It will actually depend on equal representation on all level of the peace process from manning the Joint Implementation Coordination Meeting (JICM) to overseeing its execution by two bodies: the Joint Ceasefire Monitoring Committee (JMC) that essentially deals with military matters, and the other, the Union Peace Dialogue Joint Committee (UPDJC) that deals with the political ones.
Two points needed to be considered, in order to become a bona fide tripartite dialogue and would hinge on altering the following in an equal basis, acceptable to all parties.
Firstly, the restructuring of UPDJC will have to include the participation of the 13 non-signatory EAOs, which would also include the 3 left out EAOs. This would mean expanding the representatives from 16 each to 16 + 26 = 46. The added 26 representatives would come from 13 non-signatory EAOs inclusion of 2 representatives each, making it 26 altogether.
The present UPDJC is manned by 48 members, with 16 each from the government, ethnic armed groups and political parties.
Secondly, the Union Peace Conference that has been slated to be attended by a total of 700 delegates comprising 75 from the Government, 75 from the Hluttaw (Parliament), 150 from the Tatmadaw, 150 from ethnic armed organizations (EAOs), 150 from registered political parties, 50 from ethnic representatives and 50 from others who should participate, written in The Framework for Political Dialogue, would need to be adjusted to reflect the recent changing political configuration and equality.
In the formerly UN endorsed tripartite dialogue, the three group stakeholders were the military government (State Peace and Development Council), the democratic forces (NLD) and the ethnic nationalities.
Speculation on possible de-escalation or heightened armed conflict will solely depend on how the Tatmadaw would go about with its non-inclusiveness in relation to the all-inclusiveness of the non-signatory EAOs and a not so clear stance of the NLD's stance regarding the matter.
If the Tatmadaw would continue with its strategy of side-lining the MNDAA, TNLA, AA and continues its offensives on the SSPP/SSA and KIO/KIA, the possibility that the Tatmadaw's military pressure would push the two groups into a wider alliance with the UWSA could become a reality. Then this would strengthen the hand of the UWSA and increased influence of the big regional power, neighbouring country, whether one likes it or not.
At the same time, the counter strategy of the EAOs could be like those of the Tatmadaw, which is talking peace, while fighting. In other words, the UWSA headed military alliance would tie down the Tatmadaw militarily, while the UNFC-led alliance would continue with the negotiations within the bounds of 21CPC.
But if such speculation would become a reality, where would the country's peace process lead us to?
The answer would likely be continued warfare, at the expense of the ethnic nationalities in the first place and hindering overall development and democratization process in the rest of the country.
As such, we should all take heart that compromise, or a real equal tripartite dialogue, is the only way out of this debacle and that it must be coupled with determined conviction to be able to end the decades-long ethnic armed conflict and strive to achieve durable peaceful settlement, that the people has been waiting for so long.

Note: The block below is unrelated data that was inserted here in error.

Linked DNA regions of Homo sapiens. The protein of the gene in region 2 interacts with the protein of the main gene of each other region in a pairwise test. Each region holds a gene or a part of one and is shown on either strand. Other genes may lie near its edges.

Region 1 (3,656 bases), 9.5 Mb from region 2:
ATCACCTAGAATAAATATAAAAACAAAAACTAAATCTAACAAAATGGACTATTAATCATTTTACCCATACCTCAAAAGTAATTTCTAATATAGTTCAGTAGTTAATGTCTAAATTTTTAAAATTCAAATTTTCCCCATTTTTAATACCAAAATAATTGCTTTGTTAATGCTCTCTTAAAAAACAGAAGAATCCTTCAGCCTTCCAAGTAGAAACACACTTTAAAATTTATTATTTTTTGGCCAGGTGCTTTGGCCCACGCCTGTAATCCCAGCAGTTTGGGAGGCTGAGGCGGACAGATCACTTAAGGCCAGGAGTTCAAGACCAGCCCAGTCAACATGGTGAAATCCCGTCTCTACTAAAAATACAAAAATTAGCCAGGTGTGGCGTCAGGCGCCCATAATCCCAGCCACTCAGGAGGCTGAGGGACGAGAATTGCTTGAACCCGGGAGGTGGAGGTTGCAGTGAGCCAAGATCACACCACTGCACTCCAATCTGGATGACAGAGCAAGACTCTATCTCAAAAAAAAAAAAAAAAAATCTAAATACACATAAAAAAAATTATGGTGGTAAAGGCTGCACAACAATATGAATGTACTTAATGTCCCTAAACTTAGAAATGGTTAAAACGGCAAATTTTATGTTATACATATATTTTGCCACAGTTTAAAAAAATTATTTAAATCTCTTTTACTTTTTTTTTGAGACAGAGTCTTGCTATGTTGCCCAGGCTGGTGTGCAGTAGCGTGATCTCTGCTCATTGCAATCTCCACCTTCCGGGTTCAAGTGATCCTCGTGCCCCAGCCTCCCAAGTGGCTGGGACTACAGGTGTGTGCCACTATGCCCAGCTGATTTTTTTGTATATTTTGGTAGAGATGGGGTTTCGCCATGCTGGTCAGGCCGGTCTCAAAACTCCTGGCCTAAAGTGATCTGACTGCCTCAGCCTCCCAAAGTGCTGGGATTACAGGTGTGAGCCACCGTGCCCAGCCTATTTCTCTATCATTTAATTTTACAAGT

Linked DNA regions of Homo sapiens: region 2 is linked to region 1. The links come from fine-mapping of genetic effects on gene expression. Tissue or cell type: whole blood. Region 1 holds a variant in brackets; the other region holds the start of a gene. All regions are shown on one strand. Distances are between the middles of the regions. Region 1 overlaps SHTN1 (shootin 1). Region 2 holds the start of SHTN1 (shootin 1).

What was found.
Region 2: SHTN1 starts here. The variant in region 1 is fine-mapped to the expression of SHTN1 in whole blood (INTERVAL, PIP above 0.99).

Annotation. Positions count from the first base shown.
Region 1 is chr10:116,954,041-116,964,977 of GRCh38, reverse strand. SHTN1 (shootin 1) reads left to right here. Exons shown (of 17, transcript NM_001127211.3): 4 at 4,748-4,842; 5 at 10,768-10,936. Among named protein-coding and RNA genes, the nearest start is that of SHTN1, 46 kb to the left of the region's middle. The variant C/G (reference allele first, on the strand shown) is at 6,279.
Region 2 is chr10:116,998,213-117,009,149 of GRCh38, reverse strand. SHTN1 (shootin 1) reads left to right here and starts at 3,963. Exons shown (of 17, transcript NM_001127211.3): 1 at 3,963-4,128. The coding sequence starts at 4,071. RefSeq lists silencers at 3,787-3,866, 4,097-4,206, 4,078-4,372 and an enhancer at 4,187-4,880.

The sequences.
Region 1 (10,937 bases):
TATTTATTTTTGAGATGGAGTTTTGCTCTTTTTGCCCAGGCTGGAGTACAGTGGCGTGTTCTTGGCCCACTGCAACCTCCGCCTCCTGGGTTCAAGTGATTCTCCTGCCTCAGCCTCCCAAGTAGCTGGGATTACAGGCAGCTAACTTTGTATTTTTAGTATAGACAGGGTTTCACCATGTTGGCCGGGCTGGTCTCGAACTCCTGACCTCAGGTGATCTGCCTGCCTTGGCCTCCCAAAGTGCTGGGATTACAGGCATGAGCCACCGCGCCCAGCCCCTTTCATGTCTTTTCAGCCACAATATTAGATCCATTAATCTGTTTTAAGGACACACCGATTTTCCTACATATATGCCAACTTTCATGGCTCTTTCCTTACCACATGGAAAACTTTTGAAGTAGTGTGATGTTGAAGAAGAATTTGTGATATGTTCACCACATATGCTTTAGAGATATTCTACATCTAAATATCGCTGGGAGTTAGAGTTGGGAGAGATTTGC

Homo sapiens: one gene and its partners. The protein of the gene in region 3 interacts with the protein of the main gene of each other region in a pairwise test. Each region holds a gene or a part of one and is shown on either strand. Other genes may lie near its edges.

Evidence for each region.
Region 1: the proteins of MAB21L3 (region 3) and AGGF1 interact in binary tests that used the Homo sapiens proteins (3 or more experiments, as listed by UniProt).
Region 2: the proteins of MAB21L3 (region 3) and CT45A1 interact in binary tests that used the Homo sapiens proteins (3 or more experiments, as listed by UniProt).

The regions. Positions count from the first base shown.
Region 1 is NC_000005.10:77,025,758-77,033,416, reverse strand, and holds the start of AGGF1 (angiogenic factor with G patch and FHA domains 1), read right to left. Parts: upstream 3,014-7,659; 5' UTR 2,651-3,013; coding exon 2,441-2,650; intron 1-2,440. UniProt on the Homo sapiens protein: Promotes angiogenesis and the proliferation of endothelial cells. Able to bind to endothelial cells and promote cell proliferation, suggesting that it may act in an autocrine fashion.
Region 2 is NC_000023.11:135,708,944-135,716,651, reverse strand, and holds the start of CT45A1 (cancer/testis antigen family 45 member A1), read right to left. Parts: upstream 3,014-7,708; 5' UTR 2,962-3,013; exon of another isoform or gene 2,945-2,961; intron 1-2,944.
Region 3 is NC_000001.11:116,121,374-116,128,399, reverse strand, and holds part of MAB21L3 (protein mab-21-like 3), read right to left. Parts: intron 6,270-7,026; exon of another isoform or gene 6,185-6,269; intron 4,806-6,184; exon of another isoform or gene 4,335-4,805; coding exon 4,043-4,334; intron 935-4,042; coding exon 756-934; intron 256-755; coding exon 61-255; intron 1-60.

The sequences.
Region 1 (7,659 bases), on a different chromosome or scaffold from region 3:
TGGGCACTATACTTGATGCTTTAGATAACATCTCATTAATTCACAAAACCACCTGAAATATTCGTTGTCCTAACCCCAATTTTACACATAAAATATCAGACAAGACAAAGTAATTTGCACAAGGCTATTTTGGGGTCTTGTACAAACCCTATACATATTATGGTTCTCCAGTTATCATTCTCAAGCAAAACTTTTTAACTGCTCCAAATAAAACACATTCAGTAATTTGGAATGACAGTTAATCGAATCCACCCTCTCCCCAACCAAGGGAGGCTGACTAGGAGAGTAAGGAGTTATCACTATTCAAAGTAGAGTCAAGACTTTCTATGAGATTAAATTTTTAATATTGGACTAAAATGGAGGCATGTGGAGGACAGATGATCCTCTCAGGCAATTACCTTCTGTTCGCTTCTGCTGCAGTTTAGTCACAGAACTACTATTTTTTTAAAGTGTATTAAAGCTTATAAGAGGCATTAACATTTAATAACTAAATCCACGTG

A recently completed film made for European TV, Twilight Over Burma, based on the true story of Prince Sao Kya Seng, the ruler of Hsipaw and his Austrian born wife Inge Sargent, had its premiere in the northern Thai city of Chiang Mai this past weekend. The story focuses on Sargent who became the princess of Hsipaw also known as the Mahadhevi Dhusandi and her marriage with the prince who was jailed when General Ne Win launched a coup d'état in 1962.
As the film, which is the first to explore the events surrounding Burma's 1962 coup, shows Sao Kya Seng died in detention shortly after his arrest under circumstances that have never been fully explained. A similar fate suffered by Burma's first president Sao Shwe Thaike, another Shan royal who was arrested in the 1962 coup, and who was also never seen alive again.
Maria Ehrich, the German actress who played Inge Sargent, was at the screening in Chiang Mai along with some of the film's producers. Many Shan living in Chiang Mai attended the screening including some who played minor roles in the movie. Apart from Ehrich most of the major roles in the film were played by Thai actors.
During a Q&A conducted after the screening of the movie, which takes its name from Sargent's memoir, Ehrich explained that coming to Asia to shoot the film was an interesting experience. She added that the tragic nature of the script posed a challenge at times during production.
“It was always the tragic story in my mind so I could not be very happy all the time when we were shooting the movie. Sometimes, all the crew team had a difficult time to shoot, for example, when Inge gets to know Sao might be dead. Everyone was crying on the set. It really touches you very hard. You can see in the movie how we felt. So, it’s real,” explained the 23 year old Ehrich who has also starred in a number of German language productions including a kids film called My Brother Is a Dog.